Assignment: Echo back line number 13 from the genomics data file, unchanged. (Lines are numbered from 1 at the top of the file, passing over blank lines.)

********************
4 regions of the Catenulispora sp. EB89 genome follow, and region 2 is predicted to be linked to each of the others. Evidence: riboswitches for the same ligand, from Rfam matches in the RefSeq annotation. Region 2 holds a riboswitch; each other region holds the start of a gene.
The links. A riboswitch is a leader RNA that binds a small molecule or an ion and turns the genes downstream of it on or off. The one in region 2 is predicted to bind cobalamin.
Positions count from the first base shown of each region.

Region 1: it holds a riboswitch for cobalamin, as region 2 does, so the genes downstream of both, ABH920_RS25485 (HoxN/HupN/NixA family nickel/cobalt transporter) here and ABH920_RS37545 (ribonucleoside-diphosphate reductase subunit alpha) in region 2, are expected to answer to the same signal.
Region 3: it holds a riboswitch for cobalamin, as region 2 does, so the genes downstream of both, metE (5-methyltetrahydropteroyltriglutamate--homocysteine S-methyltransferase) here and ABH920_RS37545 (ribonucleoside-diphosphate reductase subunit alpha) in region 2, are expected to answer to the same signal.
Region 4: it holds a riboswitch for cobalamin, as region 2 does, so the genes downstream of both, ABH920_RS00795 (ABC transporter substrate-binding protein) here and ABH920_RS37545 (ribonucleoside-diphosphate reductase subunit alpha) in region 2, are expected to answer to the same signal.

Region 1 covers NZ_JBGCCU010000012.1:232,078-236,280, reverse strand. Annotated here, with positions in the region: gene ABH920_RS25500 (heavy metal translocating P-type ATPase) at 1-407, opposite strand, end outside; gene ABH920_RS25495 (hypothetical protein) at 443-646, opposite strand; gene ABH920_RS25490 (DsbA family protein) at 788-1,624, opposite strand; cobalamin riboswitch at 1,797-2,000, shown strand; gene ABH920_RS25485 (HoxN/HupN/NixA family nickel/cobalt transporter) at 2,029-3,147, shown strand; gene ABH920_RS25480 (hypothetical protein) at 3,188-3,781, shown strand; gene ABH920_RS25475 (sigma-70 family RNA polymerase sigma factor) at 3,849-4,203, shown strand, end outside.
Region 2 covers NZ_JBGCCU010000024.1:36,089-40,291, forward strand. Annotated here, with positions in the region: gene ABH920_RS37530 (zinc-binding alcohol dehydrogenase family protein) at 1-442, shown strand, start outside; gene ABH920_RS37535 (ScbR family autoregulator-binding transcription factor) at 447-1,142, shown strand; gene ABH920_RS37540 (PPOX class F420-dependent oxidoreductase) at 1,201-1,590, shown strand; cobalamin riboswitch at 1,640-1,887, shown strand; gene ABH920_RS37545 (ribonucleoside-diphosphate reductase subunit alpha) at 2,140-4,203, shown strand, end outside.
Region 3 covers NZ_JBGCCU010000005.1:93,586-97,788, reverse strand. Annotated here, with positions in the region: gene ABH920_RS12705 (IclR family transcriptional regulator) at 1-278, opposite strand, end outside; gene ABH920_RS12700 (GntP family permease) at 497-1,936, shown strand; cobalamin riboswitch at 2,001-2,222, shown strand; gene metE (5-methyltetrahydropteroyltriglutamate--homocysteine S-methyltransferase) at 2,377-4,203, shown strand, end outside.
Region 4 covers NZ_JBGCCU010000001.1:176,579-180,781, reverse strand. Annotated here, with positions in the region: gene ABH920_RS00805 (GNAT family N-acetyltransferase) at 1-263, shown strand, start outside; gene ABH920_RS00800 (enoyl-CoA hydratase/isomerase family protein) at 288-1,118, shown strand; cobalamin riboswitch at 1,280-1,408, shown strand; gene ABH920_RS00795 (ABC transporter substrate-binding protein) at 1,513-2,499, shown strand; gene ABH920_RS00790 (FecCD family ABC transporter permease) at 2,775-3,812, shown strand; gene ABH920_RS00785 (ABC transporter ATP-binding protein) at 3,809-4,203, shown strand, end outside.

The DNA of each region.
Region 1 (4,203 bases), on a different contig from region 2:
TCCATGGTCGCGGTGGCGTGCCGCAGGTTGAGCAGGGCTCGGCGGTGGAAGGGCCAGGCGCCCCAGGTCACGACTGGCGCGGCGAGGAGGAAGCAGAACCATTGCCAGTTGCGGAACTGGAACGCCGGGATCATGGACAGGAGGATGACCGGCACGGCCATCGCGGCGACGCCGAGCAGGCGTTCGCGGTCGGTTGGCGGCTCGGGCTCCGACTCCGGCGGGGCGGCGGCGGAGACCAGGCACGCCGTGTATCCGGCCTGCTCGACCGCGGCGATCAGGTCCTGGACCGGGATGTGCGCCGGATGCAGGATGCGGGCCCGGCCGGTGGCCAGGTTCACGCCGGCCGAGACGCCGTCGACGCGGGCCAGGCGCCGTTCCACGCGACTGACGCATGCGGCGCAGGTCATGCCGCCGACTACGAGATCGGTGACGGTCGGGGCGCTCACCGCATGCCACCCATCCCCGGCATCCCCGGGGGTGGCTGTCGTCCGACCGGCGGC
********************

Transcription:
TCCATGGTCGCGGTGGCGTGCCGCAGGTTGAGCAGGGCTCGGCGGTGGAAGGGCCAGGCGCCCCAGGTCACGACTGGCGCGGCGAGGAGGAAGCAGAACCATTGCCAGTTGCGGAACTGGAACGCCGGGATCATGGACAGGAGGATGACCGGCACGGCCATCGCGGCGACGCCGAGCAGGCGTTCGCGGTCGGTTGGCGGCTCGGGCTCCGACTCCGGCGGGGCGGCGGCGGAGACCAGGCACGCCGTGTATCCGGCCTGCTCGACCGCGGCGATCAGGTCCTGGACCGGGATGTGCGCCGGATGCAGGATGCGGGCCCGGCCGGTGGCCAGGTTCACGCCGGCCGAGACGCCGTCGACGCGGGCCAGGCGCCGTTCCACGCGACTGACGCATGCGGCGCAGGTCATGCCGCCGACTACGAGATCGGTGACGGTCGGGGCGCTCACCGCATGCCACCCATCCCCGGCATCCCCGGGGGTGGCTGTCGTCCGACCGGCGGC